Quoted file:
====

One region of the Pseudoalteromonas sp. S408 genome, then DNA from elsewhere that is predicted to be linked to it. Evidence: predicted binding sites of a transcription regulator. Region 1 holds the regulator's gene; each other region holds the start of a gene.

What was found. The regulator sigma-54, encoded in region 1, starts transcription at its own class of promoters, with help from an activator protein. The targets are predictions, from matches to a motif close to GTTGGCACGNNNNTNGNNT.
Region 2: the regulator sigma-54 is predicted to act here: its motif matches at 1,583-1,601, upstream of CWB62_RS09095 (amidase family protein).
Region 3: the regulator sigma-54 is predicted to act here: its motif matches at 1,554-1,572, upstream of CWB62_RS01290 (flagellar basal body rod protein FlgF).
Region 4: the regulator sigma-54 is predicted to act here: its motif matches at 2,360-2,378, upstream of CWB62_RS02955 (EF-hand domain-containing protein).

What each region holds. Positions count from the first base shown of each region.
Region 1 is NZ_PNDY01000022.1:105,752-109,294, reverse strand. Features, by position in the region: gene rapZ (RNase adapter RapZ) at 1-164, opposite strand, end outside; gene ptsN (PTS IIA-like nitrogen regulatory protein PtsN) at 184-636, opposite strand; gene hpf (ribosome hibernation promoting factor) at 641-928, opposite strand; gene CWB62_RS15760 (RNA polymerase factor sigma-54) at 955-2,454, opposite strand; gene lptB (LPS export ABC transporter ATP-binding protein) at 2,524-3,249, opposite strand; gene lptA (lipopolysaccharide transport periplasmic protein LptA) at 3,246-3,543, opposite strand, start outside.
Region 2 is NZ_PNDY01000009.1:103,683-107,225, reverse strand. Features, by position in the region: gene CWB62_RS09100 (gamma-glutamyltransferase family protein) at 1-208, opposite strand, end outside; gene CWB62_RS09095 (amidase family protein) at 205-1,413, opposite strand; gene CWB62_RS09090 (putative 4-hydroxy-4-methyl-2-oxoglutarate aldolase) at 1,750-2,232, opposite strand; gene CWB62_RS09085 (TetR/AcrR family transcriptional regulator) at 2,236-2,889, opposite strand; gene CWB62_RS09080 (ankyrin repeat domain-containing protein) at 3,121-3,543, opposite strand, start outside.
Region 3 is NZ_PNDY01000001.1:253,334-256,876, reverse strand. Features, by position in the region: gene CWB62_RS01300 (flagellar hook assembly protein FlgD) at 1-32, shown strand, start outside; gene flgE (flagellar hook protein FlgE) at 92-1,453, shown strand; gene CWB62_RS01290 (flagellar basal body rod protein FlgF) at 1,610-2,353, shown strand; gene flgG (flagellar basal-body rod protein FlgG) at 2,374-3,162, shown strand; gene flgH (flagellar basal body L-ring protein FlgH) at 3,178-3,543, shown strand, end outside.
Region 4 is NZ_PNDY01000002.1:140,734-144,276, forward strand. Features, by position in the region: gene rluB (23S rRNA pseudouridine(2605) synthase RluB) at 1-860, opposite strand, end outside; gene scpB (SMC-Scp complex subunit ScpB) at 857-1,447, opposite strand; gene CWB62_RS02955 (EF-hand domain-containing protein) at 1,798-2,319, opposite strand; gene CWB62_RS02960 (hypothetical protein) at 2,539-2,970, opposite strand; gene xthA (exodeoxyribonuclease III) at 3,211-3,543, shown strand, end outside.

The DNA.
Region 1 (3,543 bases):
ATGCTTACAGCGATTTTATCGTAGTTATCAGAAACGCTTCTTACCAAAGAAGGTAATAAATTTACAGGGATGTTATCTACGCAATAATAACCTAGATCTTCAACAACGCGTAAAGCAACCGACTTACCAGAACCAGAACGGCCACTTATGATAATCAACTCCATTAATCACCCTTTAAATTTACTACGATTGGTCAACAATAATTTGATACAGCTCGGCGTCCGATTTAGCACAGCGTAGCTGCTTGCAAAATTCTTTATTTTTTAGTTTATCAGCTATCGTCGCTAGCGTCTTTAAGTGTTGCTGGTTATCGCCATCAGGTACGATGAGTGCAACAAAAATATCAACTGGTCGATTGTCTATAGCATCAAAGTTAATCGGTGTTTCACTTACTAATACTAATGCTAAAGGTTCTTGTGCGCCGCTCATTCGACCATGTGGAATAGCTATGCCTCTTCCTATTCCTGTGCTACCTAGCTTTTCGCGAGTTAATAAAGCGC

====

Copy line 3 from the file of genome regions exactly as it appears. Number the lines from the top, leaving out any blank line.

Region 2: the regulator sigma-54 is predicted to act here: its motif matches at 1,583-1,601, upstream of CWB62_RS09095 (amidase family protein).